Thursday, December 27, 2007

There's hot new wine country in Baja California

by Barbara Hansen

ENSENADA, Mexico - This is not the place where you expect to find wine country. You're racing along Highway 3, after all, the road that links Tecate to the coast. And when was the last time you connected Ensenada and wine, anyway? Tecate? Isn't that beer country?

But here you are, on a spectacular drive through hilly vistas studded with huge boulders. You're passing ranches and stands that sell locally produced honey and dates, fava beans, chorizo, cheese and olive oil. There's even an ostrich farm - the word on the sign is avestruz.

And then you're at Kilometer 86.5, at the ranch called El Mogor, where winemaker Antonio Badan lives.

Badan is among a small group of serious vintners transforming the Valle de Guadalupe, or Guadalupe Valley. Not so long ago, this was a sleepy agricultural area. There were some wines, but none of them memorable. Now, small-scale winemakers from Mexico, Europe and Chile have moved in, improved the vineyards and begun to compete with the world's best. They have the right climate: hot summer days tempered by ocean breezes and cool nights. And the vineyards are filled with almost every grape on the planet: Cabernet, Zinfandel, Nebbiolo, Chardonnay, Chasselas, Syrah - all, and more, are being grown here.

And slowly, the world is beginning to discover the wines.

At El Mogor, Badan lives in a charming old ranch house with a beautiful kitchen, a wood beamed ceiling and old Mexican tile. Here you might find Badan himself, pouring wines as he did for me on the wooden kitchen counter beside the windows that look out on the grounds. The ranch's 2,000 acres include a farm that produces vegetables and greens for restaurants from Ensenada to Mexico City. Chickens wander freely. Some of the eggs turn up at breakfast in the nearby inn, Adobe Guadalupe.

His winery, Mogor-Badan, produced just 300 cases last year. Badan handles every aspect of the winemaking himself, from crushing the grapes to pasting on the labels, which he designed using type from an old print shop in Paris.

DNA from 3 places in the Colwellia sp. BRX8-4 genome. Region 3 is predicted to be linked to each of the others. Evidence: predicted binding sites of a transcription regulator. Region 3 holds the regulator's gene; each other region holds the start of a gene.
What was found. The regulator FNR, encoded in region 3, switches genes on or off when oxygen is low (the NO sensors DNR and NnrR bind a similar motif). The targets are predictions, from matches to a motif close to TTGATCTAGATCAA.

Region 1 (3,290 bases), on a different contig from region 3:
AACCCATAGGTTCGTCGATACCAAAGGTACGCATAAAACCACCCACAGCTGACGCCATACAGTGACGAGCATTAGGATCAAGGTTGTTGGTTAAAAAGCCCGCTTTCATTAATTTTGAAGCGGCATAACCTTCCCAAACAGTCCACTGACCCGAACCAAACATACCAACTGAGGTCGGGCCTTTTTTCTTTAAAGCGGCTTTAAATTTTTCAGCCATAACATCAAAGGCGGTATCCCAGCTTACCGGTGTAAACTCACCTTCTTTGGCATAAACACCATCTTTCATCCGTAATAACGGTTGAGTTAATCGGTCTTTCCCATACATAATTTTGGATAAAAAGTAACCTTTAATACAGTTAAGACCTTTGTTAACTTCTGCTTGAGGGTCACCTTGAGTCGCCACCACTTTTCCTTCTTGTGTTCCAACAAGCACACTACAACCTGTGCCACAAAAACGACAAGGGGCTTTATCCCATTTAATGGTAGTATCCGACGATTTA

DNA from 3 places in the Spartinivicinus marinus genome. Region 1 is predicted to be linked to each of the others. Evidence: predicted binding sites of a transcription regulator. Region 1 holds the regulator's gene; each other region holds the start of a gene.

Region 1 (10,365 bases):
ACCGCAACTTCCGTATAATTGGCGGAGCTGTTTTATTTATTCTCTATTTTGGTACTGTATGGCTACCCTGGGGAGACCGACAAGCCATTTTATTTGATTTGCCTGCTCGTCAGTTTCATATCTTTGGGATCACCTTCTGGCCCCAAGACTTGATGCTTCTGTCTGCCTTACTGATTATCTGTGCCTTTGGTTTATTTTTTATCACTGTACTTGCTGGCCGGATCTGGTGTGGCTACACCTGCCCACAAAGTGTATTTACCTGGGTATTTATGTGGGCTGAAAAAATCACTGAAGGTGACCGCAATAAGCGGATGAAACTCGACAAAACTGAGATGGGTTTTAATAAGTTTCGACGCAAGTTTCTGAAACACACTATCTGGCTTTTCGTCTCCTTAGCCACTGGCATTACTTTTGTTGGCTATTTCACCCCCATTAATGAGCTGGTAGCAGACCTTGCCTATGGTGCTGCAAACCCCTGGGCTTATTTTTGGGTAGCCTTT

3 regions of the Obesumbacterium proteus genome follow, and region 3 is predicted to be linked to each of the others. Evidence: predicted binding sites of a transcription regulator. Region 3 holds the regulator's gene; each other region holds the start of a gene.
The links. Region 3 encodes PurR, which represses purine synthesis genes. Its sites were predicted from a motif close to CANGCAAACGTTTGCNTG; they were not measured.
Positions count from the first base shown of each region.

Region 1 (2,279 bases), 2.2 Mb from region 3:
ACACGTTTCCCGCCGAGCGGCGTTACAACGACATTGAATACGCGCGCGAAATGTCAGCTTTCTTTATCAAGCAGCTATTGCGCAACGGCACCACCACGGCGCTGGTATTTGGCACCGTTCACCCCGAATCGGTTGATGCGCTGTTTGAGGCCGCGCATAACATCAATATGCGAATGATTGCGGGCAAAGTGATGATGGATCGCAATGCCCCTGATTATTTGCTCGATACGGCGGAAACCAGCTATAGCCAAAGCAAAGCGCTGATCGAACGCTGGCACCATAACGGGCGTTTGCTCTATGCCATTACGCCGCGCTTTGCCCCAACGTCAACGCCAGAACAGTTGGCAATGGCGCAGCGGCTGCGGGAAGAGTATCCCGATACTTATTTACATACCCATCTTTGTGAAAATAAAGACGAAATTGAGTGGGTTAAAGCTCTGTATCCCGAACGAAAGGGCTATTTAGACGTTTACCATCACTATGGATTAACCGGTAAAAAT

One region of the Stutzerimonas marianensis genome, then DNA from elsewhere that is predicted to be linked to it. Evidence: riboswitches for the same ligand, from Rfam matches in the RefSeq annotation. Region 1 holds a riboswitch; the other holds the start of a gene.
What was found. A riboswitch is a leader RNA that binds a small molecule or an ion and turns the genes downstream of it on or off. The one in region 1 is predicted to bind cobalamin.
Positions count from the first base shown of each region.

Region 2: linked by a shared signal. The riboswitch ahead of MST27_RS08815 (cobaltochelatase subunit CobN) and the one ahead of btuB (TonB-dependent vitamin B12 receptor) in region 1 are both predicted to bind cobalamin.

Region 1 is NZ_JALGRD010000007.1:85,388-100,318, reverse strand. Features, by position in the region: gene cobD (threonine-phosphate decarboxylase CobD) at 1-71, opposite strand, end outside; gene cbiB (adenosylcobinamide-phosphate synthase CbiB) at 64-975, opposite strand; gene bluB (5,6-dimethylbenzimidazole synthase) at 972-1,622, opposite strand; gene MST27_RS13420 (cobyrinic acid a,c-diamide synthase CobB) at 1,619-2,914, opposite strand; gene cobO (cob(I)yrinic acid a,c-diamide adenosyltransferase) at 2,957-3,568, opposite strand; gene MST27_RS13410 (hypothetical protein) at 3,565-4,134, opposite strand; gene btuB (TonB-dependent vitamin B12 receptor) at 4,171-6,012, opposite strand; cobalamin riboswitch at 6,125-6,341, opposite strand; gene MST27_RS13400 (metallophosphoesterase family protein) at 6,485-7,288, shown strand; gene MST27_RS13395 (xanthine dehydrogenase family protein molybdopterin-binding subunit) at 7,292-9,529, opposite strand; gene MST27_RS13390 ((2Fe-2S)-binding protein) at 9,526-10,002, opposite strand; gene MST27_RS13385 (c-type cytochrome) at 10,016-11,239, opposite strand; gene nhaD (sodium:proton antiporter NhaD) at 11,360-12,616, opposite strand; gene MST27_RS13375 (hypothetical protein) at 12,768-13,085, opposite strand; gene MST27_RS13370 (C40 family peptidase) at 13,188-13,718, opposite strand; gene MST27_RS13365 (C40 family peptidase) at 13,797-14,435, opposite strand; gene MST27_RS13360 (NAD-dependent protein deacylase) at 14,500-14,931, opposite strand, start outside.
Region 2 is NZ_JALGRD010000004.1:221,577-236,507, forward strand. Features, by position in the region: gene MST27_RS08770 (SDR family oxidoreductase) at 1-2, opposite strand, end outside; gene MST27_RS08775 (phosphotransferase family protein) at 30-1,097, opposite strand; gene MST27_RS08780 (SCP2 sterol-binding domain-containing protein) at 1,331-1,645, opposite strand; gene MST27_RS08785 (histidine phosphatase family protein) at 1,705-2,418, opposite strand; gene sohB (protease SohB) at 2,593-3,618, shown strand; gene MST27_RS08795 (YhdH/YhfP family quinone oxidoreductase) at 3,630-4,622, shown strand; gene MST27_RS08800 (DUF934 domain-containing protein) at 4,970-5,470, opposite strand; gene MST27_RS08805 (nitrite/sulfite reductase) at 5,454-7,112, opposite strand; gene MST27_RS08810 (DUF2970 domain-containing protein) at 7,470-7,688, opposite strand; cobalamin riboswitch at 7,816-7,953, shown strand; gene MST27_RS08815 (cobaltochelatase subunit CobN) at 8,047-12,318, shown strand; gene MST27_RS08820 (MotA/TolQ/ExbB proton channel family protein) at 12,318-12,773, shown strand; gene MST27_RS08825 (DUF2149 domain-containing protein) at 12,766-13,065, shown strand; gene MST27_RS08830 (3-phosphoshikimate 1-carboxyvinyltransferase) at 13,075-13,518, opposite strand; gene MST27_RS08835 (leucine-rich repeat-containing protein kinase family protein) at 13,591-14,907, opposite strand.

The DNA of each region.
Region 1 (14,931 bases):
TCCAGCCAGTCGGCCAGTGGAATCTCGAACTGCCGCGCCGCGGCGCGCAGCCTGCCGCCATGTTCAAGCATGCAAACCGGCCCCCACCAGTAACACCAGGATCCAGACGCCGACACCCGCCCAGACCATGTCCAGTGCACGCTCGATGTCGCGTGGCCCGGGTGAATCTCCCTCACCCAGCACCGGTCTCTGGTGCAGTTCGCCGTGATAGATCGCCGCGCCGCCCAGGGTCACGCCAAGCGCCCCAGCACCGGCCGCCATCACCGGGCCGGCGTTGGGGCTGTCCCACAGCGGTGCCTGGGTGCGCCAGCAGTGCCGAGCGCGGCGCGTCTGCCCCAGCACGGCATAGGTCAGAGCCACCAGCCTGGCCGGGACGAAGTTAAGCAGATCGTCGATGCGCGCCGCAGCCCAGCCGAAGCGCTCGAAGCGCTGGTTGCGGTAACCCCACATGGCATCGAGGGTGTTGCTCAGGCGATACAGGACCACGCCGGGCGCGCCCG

"I think the point of the wine is that is it is absolutely personal," he says.

The Mogor-Badan red blends Cabernet Franc, Merlot and Cabernet Sauvignon, most of it from a vineyard planted 50 years ago by Badan's father. The 2000 red was so delicious, I dreamed about it until I finally drove back to the winery to buy a bottle.

The white is 100 percent Chasselas, probably the only Chasselas on the continent, Badan says. His family originated in Switzerland, where this grape, known as Fendant, is the predominant white wine grape.

"It is the authentic wine for making cheese fondue and to drink with it," says Badan. "It's light. It's dry. It goes absolutely divinely with the local oysters and mussels." An oceanographer and self-taught winemaker, Badan found the vines in a neglected vineyard planted decades ago.

In fact, wine grapes were planted in the region as early as the 17th century. But it wasn't until the 1980s that winemaking began to come into its own. In the 1980s and '90s, Hugo D'Acosta of Bodegas de Santo Toms winery and Hans Backhoff of Monte Xanic winery became stars as they improved winemaking techniques and produced higher quality wine than the area had seen. D'Acosta now has his own winery, Casa de Piedra, makes wine for Adobe Guadalupe and teaches fledgling winemakers. The last 10 years have brought more wineries to the Guadalupe Valley and many more premium wines, some from small scale "garage" producers.

Among the newest is Macouzet, a label of Vinisterra, which was founded by Guillermo Rodrguez Macouzet, an Ensenada businessman. Don't even try to find the winery without calling first. It's a converted house in San Antonio de Las Minas, the first town as you enter wine country, well off the highway and unmarked.

The vineyards have not yet matured, so the wines are either blended from purchased wine or made from grapes grown in leased vineyards. The first releases, out last fall, are three reds and a Chardonnay. In about five years, the company will release wines from its own vineyards, made in a projected $2 million winery near the present facility.

Winemaker Christoph Gaertner, who is from Switzerland and who worked previously at Santo Toms, loves the area and won't compare its wine to that of other parts of the world. "It's like Baja California, with full, ripe grapes, full body," he says. "It's an excellent region. It's like a treasure island. I have to let people know what we have. Nobody believes Mexico can produce such wine, but we know and believe in it."